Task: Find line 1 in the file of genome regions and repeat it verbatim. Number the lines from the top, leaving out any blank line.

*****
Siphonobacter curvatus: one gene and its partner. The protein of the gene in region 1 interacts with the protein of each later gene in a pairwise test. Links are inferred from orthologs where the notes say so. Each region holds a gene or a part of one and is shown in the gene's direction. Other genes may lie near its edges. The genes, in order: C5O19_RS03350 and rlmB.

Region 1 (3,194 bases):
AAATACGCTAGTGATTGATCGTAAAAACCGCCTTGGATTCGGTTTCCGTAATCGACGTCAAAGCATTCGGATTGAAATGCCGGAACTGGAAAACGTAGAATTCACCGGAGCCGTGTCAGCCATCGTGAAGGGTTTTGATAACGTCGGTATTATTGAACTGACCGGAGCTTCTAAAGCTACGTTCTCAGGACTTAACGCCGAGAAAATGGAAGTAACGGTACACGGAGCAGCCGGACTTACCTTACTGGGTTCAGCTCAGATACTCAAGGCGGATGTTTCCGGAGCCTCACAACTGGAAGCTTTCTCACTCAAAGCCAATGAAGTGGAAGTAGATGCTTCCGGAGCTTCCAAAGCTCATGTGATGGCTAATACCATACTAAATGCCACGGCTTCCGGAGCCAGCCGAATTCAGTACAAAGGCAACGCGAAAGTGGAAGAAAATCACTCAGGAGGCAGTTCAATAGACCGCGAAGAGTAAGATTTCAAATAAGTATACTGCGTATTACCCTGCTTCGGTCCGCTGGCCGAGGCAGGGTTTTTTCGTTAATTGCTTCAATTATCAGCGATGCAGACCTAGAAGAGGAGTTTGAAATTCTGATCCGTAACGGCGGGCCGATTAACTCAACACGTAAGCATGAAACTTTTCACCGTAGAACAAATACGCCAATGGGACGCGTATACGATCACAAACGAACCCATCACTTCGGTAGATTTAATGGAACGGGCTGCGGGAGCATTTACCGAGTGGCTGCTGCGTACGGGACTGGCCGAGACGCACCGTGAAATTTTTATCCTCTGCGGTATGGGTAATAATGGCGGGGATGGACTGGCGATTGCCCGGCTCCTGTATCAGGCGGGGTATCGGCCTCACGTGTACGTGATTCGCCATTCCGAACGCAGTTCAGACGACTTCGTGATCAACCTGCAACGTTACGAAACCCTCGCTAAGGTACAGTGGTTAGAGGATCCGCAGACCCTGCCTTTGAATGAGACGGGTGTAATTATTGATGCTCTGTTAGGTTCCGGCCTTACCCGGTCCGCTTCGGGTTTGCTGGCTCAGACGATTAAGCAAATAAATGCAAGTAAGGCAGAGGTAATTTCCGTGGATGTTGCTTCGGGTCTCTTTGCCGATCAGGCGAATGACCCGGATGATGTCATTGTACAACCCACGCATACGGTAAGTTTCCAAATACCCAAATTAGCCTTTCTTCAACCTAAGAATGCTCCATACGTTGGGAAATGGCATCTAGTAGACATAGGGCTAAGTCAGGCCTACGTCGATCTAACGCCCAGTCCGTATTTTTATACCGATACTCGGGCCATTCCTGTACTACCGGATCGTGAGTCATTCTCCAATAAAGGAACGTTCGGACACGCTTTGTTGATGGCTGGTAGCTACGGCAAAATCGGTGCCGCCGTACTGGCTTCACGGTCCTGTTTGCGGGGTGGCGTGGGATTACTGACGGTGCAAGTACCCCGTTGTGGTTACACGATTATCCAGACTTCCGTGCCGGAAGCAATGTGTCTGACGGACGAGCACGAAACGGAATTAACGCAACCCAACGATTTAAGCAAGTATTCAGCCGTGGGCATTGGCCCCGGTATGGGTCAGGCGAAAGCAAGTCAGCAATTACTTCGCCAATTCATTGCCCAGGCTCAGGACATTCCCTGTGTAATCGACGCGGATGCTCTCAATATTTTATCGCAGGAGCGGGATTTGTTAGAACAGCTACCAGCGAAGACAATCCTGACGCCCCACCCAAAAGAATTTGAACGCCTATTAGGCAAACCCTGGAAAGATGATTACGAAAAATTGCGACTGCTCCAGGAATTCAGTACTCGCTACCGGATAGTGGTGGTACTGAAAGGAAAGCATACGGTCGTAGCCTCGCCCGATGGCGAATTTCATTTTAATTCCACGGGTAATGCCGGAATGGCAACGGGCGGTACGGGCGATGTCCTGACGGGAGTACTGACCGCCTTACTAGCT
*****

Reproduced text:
Siphonobacter curvatus: one gene and its partner. The protein of the gene in region 1 interacts with the protein of each later gene in a pairwise test. Links are inferred from orthologs where the notes say so. Each region holds a gene or a part of one and is shown in the gene's direction. Other genes may lie near its edges. The genes, in order: C5O19_RS03350 and rlmB.